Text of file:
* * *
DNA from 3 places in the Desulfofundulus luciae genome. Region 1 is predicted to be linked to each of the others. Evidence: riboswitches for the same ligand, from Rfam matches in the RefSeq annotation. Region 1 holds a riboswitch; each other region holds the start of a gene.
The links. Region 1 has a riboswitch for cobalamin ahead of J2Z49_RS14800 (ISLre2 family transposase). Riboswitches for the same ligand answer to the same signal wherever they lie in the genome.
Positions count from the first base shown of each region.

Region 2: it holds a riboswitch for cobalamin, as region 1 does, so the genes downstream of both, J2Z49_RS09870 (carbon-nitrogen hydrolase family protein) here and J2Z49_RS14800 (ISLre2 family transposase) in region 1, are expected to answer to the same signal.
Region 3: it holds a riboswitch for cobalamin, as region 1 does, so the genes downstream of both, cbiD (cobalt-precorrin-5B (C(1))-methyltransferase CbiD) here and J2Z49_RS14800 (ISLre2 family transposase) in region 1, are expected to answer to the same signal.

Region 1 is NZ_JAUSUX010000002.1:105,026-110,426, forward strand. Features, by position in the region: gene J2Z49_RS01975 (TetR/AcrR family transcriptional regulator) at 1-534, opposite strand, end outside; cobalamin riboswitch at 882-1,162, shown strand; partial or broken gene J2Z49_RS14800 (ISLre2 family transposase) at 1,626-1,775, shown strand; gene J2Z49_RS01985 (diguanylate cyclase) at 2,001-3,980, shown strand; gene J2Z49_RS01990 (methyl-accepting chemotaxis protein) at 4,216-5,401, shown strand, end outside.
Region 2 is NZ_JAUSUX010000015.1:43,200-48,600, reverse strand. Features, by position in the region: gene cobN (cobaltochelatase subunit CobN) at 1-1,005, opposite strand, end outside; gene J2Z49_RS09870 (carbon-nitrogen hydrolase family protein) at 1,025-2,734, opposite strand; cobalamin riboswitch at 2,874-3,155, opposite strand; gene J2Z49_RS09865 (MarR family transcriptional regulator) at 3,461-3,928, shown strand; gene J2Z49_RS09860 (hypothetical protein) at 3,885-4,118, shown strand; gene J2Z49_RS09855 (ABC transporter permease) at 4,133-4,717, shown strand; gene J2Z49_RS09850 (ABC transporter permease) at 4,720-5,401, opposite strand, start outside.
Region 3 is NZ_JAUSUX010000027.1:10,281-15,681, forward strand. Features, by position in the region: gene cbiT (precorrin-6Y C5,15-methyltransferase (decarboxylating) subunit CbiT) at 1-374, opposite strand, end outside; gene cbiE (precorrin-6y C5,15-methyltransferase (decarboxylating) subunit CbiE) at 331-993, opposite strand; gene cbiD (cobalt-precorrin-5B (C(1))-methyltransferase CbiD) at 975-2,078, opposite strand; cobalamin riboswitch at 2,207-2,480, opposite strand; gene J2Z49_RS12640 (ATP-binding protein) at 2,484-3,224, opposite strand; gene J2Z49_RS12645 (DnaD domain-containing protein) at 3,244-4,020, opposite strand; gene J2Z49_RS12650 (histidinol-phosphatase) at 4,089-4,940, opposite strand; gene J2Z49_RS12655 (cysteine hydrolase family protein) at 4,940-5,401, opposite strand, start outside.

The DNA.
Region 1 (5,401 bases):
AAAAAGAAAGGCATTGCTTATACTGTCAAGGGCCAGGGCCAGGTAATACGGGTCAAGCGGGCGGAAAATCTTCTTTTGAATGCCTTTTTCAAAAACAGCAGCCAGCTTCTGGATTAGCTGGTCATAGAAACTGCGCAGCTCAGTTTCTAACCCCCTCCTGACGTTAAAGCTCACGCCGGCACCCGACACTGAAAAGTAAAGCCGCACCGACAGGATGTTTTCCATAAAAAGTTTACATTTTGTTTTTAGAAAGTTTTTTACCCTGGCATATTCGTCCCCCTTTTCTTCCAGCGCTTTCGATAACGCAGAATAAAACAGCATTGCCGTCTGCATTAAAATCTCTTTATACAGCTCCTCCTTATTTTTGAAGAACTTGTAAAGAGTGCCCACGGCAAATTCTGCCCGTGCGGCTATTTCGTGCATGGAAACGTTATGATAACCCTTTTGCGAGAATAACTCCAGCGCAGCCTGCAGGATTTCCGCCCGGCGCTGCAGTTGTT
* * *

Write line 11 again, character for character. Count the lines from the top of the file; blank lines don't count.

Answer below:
AAAAAGAAAGGCATTGCTTATACTGTCAAGGGCCAGGGCCAGGTAATACGGGTCAAGCGGGCGGAAAATCTTCTTTTGAATGCCTTTTTCAAAAACAGCAGCCAGCTTCTGGATTAGCTGGTCATAGAAACTGCGCAGCTCAGTTTCTAACCCCCTCCTGACGTTAAAGCTCACGCCGGCACCCGACACTGAAAAGTAAAGCCGCACCGACAGGATGTTTTCCATAAAAAGTTTACATTTTGTTTTTAGAAAGTTTTTTACCCTGGCATATTCGTCCCCCTTTTCTTCCAGCGCTTTCGATAACGCAGAATAAAACAGCATTGCCGTCTGCATTAAAATCTCTTTATACAGCTCCTCCTTATTTTTGAAGAACTTGTAAAGAGTGCCCACGGCAAATTCTGCCCGTGCGGCTATTTCGTGCATGGAAACGTTATGATAACCCTTTTGCGAGAATAACTCCAGCGCAGCCTGCAGGATTTCCGCCCGGCGCTGCAGTTGTT